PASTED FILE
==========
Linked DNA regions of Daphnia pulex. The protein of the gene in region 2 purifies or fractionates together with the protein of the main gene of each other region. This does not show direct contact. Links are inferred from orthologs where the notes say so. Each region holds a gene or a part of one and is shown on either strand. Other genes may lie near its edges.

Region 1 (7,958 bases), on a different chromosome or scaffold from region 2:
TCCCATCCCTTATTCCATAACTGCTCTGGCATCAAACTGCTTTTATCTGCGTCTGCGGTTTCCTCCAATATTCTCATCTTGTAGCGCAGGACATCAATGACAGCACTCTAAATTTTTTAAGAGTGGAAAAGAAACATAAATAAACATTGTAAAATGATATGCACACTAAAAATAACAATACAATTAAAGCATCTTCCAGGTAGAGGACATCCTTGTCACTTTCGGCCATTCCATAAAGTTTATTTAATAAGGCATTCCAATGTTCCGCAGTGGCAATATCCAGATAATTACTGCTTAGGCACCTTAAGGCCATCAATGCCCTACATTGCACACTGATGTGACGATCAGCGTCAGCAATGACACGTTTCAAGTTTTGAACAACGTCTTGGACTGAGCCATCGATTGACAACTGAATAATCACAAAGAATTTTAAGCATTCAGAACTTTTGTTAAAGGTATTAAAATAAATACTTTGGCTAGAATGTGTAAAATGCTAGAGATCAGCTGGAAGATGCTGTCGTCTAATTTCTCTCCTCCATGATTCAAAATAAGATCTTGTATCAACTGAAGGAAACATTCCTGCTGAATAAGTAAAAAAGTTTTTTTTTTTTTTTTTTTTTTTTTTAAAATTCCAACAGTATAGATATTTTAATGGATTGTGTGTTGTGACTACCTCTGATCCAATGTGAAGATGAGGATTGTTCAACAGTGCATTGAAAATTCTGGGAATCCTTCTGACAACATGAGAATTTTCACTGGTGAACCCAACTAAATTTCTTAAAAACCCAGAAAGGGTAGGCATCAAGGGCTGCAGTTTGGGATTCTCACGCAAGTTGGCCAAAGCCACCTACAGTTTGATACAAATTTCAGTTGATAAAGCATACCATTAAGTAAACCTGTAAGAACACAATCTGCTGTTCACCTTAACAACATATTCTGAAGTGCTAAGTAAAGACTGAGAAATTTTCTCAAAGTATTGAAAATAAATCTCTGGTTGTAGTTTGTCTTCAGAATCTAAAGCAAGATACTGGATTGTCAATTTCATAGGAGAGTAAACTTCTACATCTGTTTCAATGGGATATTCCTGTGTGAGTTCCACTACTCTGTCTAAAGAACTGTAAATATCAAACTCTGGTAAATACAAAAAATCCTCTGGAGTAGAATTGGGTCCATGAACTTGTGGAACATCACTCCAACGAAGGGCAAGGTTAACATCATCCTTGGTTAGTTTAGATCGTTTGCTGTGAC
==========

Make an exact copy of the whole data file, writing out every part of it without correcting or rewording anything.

Linked DNA regions of Daphnia pulex. The protein of the gene in region 2 purifies or fractionates together with the protein of the main gene of each other region. This does not show direct contact. Links are inferred from orthologs where the notes say so. Each region holds a gene or a part of one and is shown on either strand. Other genes may lie near its edges.

Region 1 (7,958 bases), on a different chromosome or scaffold from region 2:
TCCCATCCCTTATTCCATAACTGCTCTGGCATCAAACTGCTTTTATCTGCGTCTGCGGTTTCCTCCAATATTCTCATCTTGTAGCGCAGGACATCAATGACAGCACTCTAAATTTTTTAAGAGTGGAAAAGAAACATAAATAAACATTGTAAAATGATATGCACACTAAAAATAACAATACAATTAAAGCATCTTCCAGGTAGAGGACATCCTTGTCACTTTCGGCCATTCCATAAAGTTTATTTAATAAGGCATTCCAATGTTCCGCAGTGGCAATATCCAGATAATTACTGCTTAGGCACCTTAAGGCCATCAATGCCCTACATTGCACACTGATGTGACGATCAGCGTCAGCAATGACACGTTTCAAGTTTTGAACAACGTCTTGGACTGAGCCATCGATTGACAACTGAATAATCACAAAGAATTTTAAGCATTCAGAACTTTTGTTAAAGGTATTAAAATAAATACTTTGGCTAGAATGTGTAAAATGCTAGAGATCAGCTGGAAGATGCTGTCGTCTAATTTCTCTCCTCCATGATTCAAAATAAGATCTTGTATCAACTGAAGGAAACATTCCTGCTGAATAAGTAAAAAAGTTTTTTTTTTTTTTTTTTTTTTTTTTAAAATTCCAACAGTATAGATATTTTAATGGATTGTGTGTTGTGACTACCTCTGATCCAATGTGAAGATGAGGATTGTTCAACAGTGCATTGAAAATTCTGGGAATCCTTCTGACAACATGAGAATTTTCACTGGTGAACCCAACTAAATTTCTTAAAAACCCAGAAAGGGTAGGCATCAAGGGCTGCAGTTTGGGATTCTCACGCAAGTTGGCCAAAGCCACCTACAGTTTGATACAAATTTCAGTTGATAAAGCATACCATTAAGTAAACCTGTAAGAACACAATCTGCTGTTCACCTTAACAACATATTCTGAAGTGCTAAGTAAAGACTGAGAAATTTTCTCAAAGTATTGAAAATAAATCTCTGGTTGTAGTTTGTCTTCAGAATCTAAAGCAAGATACTGGATTGTCAATTTCATAGGAGAGTAAACTTCTACATCTGTTTCAATGGGATATTCCTGTGTGAGTTCCACTACTCTGTCTAAAGAACTGTAAATATCAAACTCTGGTAAATACAAAAAATCCTCTGGAGTAGAATTGGGTCCATGAACTTGTGGAACATCACTCCAACGAAGGGCAAGGTTAACATCATCCTTGGTTAGTTTAGATCGTTTGCTGTGAC